About this Collection
The September 11, 2001 Documentary Project captures the reactions, eyewitness accounts, and diverse opinions of Americans and others in the months that followed the terrorist attacks on the World Trade Center, the Pentagon, and United Airlines Flight 93. Patriotism and unity mixed with sadness, anger, and insecurity are common themes expressed in this online presentation of almost 200 audio and video interviews, 45 graphic items, and 21 written narratives. This collection captures the voices of a diverse ethnic, socioeconomic, and political cross-section of America during trying times and serves as a historical and cultural resource for future generations. The voices of men and women from many cultural, occupational, and ethnic backgrounds are represented. Some of the interviews are from people who were in the World Trade Center and the Pentagon during the attacks, but the majority of the interviews are from other parts of the U.S. — from those who first heard the news on television or radio, and from teachers, friends, family, and other members of their communities. In all, materials were received from 27 states and a U.S. military base in Naples, Italy.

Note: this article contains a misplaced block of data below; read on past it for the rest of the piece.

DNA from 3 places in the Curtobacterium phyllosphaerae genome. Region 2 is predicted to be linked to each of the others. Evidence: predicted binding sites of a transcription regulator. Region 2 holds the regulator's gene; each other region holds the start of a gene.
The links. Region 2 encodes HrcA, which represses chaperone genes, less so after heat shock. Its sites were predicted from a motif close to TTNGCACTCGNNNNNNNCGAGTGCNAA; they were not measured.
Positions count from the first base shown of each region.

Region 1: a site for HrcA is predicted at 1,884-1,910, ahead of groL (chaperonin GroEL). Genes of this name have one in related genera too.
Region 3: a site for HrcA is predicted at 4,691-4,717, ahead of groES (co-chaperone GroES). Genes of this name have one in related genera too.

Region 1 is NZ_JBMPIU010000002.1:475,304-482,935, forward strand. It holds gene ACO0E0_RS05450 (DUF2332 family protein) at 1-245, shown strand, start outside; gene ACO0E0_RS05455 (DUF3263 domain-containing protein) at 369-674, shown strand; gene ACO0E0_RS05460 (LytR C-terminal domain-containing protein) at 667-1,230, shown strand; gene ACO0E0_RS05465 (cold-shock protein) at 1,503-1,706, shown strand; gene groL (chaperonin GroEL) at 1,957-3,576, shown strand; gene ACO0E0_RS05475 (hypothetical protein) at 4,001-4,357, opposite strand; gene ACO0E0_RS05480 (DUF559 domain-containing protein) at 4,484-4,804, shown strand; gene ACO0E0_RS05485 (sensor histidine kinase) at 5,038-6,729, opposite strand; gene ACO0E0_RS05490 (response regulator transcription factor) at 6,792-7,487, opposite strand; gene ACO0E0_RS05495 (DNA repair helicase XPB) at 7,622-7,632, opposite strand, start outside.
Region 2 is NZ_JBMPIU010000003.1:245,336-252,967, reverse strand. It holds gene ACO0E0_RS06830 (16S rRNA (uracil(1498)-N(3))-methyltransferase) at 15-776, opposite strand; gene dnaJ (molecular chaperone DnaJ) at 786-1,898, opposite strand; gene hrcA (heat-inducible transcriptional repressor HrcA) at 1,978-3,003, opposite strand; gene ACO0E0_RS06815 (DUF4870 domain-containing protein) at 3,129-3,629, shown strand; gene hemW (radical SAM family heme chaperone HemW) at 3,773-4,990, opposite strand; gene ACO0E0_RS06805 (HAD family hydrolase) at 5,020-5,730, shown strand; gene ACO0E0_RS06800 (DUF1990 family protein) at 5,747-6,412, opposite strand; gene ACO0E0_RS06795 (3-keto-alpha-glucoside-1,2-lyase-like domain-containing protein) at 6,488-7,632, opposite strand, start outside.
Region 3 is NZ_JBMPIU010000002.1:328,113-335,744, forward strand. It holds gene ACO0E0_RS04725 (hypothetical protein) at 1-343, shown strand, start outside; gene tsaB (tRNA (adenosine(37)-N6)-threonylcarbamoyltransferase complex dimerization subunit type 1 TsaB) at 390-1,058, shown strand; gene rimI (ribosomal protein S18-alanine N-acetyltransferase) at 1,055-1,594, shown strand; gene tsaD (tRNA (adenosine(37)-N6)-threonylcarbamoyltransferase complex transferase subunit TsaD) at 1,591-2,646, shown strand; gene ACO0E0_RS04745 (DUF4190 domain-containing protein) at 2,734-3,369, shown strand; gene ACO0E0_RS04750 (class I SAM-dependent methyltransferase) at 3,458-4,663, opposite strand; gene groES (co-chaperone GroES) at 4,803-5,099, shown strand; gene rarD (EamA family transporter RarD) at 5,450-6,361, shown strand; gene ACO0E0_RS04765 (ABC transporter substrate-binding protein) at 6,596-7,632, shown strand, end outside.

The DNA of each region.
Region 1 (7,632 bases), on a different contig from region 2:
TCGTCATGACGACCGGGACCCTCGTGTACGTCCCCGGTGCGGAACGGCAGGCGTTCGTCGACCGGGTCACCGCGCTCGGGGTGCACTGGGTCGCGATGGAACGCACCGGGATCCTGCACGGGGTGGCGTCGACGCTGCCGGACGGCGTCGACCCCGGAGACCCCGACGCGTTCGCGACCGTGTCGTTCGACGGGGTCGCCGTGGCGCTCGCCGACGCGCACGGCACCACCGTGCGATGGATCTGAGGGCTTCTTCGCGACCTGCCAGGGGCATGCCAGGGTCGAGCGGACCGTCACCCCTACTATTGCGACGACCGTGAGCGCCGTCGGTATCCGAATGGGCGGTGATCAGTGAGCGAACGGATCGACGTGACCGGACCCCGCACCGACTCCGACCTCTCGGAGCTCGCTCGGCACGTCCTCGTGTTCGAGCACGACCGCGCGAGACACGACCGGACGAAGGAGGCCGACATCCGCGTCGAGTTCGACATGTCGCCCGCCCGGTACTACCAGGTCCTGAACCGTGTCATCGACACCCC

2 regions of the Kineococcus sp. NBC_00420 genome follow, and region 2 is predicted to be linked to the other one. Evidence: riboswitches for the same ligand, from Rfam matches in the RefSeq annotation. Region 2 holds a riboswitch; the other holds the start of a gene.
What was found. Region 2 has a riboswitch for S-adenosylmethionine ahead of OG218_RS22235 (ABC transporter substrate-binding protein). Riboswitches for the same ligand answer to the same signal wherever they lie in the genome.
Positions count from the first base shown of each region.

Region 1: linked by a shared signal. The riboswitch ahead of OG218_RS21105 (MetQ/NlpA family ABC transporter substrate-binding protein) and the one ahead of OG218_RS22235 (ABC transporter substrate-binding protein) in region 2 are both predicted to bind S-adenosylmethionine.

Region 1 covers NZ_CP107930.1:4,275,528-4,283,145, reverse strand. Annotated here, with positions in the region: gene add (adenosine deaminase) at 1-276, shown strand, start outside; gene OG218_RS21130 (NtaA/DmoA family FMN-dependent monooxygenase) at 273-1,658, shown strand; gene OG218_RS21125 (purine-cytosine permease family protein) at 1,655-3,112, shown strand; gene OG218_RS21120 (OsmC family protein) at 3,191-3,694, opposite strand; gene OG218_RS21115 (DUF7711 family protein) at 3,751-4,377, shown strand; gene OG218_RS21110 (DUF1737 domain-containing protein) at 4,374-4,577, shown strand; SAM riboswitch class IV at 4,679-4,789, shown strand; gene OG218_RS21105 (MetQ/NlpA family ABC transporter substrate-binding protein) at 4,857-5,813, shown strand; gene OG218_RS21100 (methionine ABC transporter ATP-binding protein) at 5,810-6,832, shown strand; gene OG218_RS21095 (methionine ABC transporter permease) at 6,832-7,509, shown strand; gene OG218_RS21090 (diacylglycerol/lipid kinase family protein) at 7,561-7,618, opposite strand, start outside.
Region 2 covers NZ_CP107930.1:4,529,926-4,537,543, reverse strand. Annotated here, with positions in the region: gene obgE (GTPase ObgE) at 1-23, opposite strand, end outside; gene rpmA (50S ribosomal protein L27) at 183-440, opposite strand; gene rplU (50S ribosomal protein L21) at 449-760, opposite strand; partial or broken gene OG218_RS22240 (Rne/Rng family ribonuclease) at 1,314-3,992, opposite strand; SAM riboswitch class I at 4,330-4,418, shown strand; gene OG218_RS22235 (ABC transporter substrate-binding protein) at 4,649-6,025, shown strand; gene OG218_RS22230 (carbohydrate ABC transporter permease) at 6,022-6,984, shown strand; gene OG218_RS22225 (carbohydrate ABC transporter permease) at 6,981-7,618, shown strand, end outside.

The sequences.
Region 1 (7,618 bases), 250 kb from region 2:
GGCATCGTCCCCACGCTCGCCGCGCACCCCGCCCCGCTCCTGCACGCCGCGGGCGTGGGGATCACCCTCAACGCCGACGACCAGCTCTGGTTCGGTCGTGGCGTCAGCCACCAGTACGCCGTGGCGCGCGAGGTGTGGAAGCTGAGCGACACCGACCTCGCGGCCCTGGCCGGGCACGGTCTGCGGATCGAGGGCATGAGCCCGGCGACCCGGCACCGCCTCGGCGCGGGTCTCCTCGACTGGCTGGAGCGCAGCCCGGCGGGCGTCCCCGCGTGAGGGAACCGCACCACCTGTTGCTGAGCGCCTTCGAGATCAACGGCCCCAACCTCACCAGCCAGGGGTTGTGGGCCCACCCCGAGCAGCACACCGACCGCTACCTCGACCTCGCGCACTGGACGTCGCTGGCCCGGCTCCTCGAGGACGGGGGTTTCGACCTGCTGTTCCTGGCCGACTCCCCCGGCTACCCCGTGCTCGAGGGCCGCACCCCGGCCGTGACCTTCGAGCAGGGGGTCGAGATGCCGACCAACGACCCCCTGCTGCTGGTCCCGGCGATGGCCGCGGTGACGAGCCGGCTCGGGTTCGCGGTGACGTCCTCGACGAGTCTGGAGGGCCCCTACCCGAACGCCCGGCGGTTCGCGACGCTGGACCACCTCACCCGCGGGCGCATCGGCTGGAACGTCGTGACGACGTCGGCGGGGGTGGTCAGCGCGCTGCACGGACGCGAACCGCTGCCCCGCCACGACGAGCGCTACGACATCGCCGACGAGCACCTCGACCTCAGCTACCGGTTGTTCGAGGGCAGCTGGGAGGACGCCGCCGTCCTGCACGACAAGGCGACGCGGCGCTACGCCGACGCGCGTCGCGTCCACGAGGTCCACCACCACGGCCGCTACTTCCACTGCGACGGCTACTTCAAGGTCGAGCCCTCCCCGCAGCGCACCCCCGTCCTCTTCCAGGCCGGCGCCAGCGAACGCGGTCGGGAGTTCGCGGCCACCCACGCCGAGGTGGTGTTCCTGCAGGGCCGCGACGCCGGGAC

More than 60 years ago, the American Folklife Center mounted a similar effort to document national sentiment in 1941 following the attack on Pearl Harbor. This effort is featured in the American Memory presentation: After the Day of Infamy: "Man-on-the-Street" Interviews Following the Attack on Pearl Harbor.
The complete September 11, 2001 Documentary Project collection contains more than 400 audio and video recordings that contain about 800 interviews; 8100 manuscript materials; 421 graphic and photographic materials; 15 electronic media; and 38 artifacts. Consult the finding aid for this collection for further information.